The Project MOM has been launched and is being operated by the German wing of RSF, Reporter ohne Grenzen (Reporters Without Borders) which aims at advocating freedom of press and the right to receive and provide information all over the world.
RFS cooperated with Bianet – Independent Communication Network in Turkey and MOM project has been financially supported by the German Federal Ministry for Economic Cooperation and Development.
The website can be accessed via http://turkey.mom-rsf.org/en/
Reporters Without Borders
Among the shareholders of companies that own the top 40 media outlets, most are businessmen. The eight conglomerates they own (Doğan, Doğuş, Demirören, Ciner, Albayrak, Turkuvaz/Zirve/Kalyon, İhlas and ES groups) operate in sectors such as construction, energy, mining, tourism, telecommunications, banking and finance.
Mass media influences how facts are viewed and debated in a society, contributing to crafting its public opinion. Independence and pluralism of media, opinions and views - including criticism of people in power - is the safeguard of a healthy democratic system. Monitoring and ensuring ownership pluralism is the first step towards independence and freedom of choice:
How can people evaluate the reliability of information, if they don't know who provides it? How can journalists work properly, if they don't know who controls the company they work for? And how can media authorities address excessive media concentration, if they don't know who is behind the media's steering wheel?
Ownership structures may also affect the way the media industry manages its resources, thus shapes the economic strength and efficiency of the media sector. This is of particular interest to potential investors.
In Turkey, the number of TV and Radio Channels, as well as the number of newspapers, suggest a diverse media market, however top owners dominate the majority of Turkey's media sector and many of them are business people closely affiliated with the government.
Media everywhere depend on the political, legal and social context of the respective country. Media diversity can flourish according to the legal regulations and implementation of these regulations. Legal framework can promote freedoms or censor media outlets; while economy can shape the independence of the media outlets, as advertising remains one of the key financing tools for media. The characteristics of a society determine which media sectors are more popular and have the strongest influence on the opinion of the public.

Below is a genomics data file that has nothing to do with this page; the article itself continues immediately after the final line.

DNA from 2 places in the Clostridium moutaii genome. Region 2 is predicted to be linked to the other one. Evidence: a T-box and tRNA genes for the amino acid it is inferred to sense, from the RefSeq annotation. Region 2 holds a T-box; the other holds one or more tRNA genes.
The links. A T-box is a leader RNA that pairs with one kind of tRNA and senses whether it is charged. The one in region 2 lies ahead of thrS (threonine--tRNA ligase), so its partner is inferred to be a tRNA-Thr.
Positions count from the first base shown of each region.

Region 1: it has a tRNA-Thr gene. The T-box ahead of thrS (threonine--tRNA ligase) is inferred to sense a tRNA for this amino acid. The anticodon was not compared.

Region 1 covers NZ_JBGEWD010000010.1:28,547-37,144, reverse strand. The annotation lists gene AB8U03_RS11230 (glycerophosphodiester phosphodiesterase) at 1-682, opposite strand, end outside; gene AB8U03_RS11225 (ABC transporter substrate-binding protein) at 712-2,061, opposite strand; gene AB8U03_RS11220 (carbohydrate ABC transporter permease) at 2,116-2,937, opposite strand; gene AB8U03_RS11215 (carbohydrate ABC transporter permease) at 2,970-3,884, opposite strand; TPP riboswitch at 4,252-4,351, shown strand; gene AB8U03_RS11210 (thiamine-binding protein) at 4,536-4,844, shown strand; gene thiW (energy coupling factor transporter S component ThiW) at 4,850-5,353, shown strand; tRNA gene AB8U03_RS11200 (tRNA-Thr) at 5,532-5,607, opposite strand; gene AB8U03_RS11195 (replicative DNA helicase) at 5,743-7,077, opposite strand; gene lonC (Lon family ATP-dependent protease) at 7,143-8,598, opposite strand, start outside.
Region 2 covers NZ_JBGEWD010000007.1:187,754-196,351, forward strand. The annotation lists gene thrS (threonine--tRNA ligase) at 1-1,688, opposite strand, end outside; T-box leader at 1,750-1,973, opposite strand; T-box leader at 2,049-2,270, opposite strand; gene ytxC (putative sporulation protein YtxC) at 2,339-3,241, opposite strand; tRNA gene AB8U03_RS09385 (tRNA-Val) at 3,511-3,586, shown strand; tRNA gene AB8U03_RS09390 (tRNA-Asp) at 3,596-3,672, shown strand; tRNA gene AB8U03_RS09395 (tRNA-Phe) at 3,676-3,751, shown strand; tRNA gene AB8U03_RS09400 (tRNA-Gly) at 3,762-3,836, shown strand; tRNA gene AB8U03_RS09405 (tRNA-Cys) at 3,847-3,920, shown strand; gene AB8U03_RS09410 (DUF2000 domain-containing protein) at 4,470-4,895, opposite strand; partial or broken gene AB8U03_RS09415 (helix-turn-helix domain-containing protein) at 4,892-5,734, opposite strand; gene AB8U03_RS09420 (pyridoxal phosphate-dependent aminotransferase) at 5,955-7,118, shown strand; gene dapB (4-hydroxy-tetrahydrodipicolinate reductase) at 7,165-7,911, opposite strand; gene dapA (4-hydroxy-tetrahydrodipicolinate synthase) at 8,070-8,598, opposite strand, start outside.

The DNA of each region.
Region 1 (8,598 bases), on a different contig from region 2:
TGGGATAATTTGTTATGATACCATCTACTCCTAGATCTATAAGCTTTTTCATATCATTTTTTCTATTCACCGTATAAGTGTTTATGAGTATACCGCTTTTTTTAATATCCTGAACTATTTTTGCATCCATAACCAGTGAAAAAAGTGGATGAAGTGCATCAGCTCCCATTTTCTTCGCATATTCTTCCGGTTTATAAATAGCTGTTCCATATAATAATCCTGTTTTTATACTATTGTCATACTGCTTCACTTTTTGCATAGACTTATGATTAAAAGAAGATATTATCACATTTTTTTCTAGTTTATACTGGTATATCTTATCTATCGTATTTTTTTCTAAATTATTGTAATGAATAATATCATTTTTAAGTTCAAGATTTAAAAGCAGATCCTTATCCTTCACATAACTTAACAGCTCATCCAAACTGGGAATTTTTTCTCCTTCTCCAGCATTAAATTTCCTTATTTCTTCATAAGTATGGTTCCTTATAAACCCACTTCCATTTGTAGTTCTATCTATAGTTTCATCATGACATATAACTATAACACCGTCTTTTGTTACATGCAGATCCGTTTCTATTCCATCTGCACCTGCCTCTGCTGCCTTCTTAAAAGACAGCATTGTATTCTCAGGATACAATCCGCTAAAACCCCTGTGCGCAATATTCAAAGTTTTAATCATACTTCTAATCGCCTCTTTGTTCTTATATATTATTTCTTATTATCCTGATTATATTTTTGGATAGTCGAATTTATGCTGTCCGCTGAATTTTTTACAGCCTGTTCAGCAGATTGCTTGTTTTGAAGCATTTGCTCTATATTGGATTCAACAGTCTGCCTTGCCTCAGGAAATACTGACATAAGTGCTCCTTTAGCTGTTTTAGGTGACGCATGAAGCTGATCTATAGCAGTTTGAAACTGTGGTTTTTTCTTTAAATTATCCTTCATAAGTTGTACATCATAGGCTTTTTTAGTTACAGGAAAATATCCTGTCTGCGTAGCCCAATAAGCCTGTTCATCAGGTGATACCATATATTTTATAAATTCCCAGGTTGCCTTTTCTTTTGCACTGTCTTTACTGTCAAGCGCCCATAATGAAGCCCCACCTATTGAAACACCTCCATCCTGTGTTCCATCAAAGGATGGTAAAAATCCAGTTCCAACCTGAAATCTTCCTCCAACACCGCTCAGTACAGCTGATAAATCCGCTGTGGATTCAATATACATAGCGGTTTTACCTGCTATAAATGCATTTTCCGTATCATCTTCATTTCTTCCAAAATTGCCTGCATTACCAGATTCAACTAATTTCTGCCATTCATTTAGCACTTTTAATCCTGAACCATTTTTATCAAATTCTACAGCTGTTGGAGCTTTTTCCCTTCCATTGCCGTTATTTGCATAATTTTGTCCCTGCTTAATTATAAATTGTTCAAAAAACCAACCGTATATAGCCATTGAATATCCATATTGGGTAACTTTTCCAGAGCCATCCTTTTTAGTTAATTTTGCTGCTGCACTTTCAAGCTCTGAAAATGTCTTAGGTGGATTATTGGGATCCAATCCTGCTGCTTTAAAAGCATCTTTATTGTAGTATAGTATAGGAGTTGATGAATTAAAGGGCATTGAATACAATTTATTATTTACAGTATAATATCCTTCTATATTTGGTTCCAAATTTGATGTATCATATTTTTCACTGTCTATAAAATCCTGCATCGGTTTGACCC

Based on a generic methodology, the “Media Ownership Monitor” (MOM) has been developed as a mapping exercise in order to create a publicly available, continuously updated database that lists owners of all relevant mass media outlets. It creates transparency on who owns media, which interests and affiliation owners have, to which extent dependencies exist and thus, who really has a potential influence on public opinion. Fieldwork is not only aimed at finding out, who holds the stakes but in investigating who eventually controls media. In addition, MOM provides a contextualization and qualitative analysis by assessing the respective market specifics and legal environment in the countries as well. Data collection was done by a local research team from Bianet - Independent Communication Network in collaboration with Reporters Without Borders.
During the project, my role was designing the visual interface of the website as well as administrating it. Also based on the findings gathered during the research, I visualized the results as infographics to be used on the website and distributed on the Internet.